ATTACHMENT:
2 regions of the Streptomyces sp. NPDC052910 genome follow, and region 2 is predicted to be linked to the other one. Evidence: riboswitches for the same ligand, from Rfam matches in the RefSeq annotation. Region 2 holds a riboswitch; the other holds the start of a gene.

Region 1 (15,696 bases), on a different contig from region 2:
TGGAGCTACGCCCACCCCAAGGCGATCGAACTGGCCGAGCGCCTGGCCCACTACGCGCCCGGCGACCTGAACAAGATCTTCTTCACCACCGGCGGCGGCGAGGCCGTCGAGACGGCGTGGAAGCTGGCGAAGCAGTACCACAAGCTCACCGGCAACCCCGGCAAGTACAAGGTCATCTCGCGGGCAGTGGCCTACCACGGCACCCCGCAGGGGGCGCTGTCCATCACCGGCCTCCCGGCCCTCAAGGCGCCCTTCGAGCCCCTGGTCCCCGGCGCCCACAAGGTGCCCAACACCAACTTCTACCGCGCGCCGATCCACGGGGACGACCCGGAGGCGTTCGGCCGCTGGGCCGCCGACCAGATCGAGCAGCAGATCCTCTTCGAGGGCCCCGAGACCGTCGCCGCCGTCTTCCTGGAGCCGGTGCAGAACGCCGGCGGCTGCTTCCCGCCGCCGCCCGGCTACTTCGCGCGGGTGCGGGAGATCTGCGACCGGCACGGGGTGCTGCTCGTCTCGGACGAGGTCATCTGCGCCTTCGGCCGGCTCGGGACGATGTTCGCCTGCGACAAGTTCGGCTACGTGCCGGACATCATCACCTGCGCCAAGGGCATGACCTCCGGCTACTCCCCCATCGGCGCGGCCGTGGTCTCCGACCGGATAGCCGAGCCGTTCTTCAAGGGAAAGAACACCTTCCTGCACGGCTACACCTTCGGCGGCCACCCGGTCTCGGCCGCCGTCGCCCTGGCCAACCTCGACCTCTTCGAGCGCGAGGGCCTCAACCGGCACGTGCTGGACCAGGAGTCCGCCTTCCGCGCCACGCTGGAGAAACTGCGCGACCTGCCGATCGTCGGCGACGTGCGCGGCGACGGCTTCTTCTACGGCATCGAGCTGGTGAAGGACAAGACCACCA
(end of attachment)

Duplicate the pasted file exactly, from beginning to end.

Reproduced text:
2 regions of the Streptomyces sp. NPDC052910 genome follow, and region 2 is predicted to be linked to the other one. Evidence: riboswitches for the same ligand, from Rfam matches in the RefSeq annotation. Region 2 holds a riboswitch; the other holds the start of a gene.

Region 1 (15,696 bases), on a different contig from region 2:
TGGAGCTACGCCCACCCCAAGGCGATCGAACTGGCCGAGCGCCTGGCCCACTACGCGCCCGGCGACCTGAACAAGATCTTCTTCACCACCGGCGGCGGCGAGGCCGTCGAGACGGCGTGGAAGCTGGCGAAGCAGTACCACAAGCTCACCGGCAACCCCGGCAAGTACAAGGTCATCTCGCGGGCAGTGGCCTACCACGGCACCCCGCAGGGGGCGCTGTCCATCACCGGCCTCCCGGCCCTCAAGGCGCCCTTCGAGCCCCTGGTCCCCGGCGCCCACAAGGTGCCCAACACCAACTTCTACCGCGCGCCGATCCACGGGGACGACCCGGAGGCGTTCGGCCGCTGGGCCGCCGACCAGATCGAGCAGCAGATCCTCTTCGAGGGCCCCGAGACCGTCGCCGCCGTCTTCCTGGAGCCGGTGCAGAACGCCGGCGGCTGCTTCCCGCCGCCGCCCGGCTACTTCGCGCGGGTGCGGGAGATCTGCGACCGGCACGGGGTGCTGCTCGTCTCGGACGAGGTCATCTGCGCCTTCGGCCGGCTCGGGACGATGTTCGCCTGCGACAAGTTCGGCTACGTGCCGGACATCATCACCTGCGCCAAGGGCATGACCTCCGGCTACTCCCCCATCGGCGCGGCCGTGGTCTCCGACCGGATAGCCGAGCCGTTCTTCAAGGGAAAGAACACCTTCCTGCACGGCTACACCTTCGGCGGCCACCCGGTCTCGGCCGCCGTCGCCCTGGCCAACCTCGACCTCTTCGAGCGCGAGGGCCTCAACCGGCACGTGCTGGACCAGGAGTCCGCCTTCCGCGCCACGCTGGAGAAACTGCGCGACCTGCCGATCGTCGGCGACGTGCGCGGCGACGGCTTCTTCTACGGCATCGAGCTGGTGAAGGACAAGACCACCA